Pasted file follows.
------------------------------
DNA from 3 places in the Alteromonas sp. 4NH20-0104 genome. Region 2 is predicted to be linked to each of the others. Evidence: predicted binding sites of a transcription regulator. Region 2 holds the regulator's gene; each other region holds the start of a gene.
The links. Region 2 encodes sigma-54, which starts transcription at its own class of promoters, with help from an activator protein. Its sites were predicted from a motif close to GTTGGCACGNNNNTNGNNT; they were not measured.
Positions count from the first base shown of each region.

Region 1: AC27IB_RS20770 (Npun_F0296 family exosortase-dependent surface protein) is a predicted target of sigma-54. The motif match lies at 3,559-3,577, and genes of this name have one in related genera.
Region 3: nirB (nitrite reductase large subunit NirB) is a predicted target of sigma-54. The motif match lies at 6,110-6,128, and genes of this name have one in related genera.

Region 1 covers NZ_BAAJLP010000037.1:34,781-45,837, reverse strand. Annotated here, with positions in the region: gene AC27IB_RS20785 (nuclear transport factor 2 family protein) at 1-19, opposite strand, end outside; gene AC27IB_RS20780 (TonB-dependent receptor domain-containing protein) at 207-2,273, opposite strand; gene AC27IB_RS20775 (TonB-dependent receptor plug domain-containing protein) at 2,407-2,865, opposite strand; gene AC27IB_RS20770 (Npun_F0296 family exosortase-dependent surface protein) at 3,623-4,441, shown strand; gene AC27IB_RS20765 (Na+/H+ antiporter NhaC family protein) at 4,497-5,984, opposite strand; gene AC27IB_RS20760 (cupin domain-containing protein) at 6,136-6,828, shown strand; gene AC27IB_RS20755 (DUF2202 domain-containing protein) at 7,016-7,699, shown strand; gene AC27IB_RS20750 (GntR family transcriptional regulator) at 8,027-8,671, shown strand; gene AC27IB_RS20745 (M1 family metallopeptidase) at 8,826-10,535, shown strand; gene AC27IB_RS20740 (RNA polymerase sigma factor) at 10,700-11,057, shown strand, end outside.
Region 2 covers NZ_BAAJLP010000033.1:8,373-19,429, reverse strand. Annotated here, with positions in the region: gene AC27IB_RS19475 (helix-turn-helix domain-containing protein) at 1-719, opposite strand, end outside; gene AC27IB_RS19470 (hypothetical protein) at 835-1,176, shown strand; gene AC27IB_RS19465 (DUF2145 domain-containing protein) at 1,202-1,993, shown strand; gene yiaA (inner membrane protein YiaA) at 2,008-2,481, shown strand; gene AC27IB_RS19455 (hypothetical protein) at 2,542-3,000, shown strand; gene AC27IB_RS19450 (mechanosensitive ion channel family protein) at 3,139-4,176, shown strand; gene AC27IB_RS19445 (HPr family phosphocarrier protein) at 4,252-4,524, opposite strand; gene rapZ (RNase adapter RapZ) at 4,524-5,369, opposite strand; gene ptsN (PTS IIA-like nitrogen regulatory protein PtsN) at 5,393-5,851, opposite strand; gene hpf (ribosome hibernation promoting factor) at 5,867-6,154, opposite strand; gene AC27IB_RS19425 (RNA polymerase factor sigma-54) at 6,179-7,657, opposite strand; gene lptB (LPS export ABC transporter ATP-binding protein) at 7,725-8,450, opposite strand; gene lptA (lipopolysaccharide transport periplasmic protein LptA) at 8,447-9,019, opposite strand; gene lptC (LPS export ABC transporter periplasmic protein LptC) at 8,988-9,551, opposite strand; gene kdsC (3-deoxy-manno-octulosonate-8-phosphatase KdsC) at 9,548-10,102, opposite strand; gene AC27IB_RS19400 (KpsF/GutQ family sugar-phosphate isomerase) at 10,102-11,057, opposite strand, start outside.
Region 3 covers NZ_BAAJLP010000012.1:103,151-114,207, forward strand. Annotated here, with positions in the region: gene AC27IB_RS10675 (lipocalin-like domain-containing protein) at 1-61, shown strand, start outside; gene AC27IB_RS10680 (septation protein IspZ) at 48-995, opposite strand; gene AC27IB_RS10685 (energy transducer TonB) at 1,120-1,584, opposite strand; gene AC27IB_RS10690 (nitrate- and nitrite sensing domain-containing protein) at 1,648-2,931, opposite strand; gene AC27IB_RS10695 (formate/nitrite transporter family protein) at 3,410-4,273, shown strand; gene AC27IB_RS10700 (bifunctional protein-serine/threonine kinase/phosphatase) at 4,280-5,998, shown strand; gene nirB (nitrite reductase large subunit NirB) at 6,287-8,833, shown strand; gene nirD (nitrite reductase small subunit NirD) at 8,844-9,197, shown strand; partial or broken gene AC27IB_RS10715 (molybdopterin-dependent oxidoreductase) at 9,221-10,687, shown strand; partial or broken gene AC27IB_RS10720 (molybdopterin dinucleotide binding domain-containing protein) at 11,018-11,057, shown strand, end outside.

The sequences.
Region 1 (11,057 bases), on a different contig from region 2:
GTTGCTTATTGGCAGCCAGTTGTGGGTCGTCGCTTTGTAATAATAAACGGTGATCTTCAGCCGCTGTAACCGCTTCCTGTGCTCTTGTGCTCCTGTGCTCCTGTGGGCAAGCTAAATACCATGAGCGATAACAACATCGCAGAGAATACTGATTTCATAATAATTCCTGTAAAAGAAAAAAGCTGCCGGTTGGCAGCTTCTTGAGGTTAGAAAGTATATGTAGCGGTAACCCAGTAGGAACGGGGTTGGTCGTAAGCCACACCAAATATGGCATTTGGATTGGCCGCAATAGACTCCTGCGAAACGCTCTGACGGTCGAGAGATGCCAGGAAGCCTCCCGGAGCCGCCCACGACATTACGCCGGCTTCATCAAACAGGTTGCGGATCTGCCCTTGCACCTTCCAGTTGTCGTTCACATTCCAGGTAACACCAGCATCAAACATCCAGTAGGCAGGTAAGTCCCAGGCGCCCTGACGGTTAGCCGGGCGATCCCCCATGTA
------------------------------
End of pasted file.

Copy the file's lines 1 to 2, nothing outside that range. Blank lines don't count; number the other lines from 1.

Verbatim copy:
DNA from 3 places in the Alteromonas sp. 4NH20-0104 genome. Region 2 is predicted to be linked to each of the others. Evidence: predicted binding sites of a transcription regulator. Region 2 holds the regulator's gene; each other region holds the start of a gene.
The links. Region 2 encodes sigma-54, which starts transcription at its own class of promoters, with help from an activator protein. Its sites were predicted from a motif close to GTTGGCACGNNNNTNGNNT; they were not measured.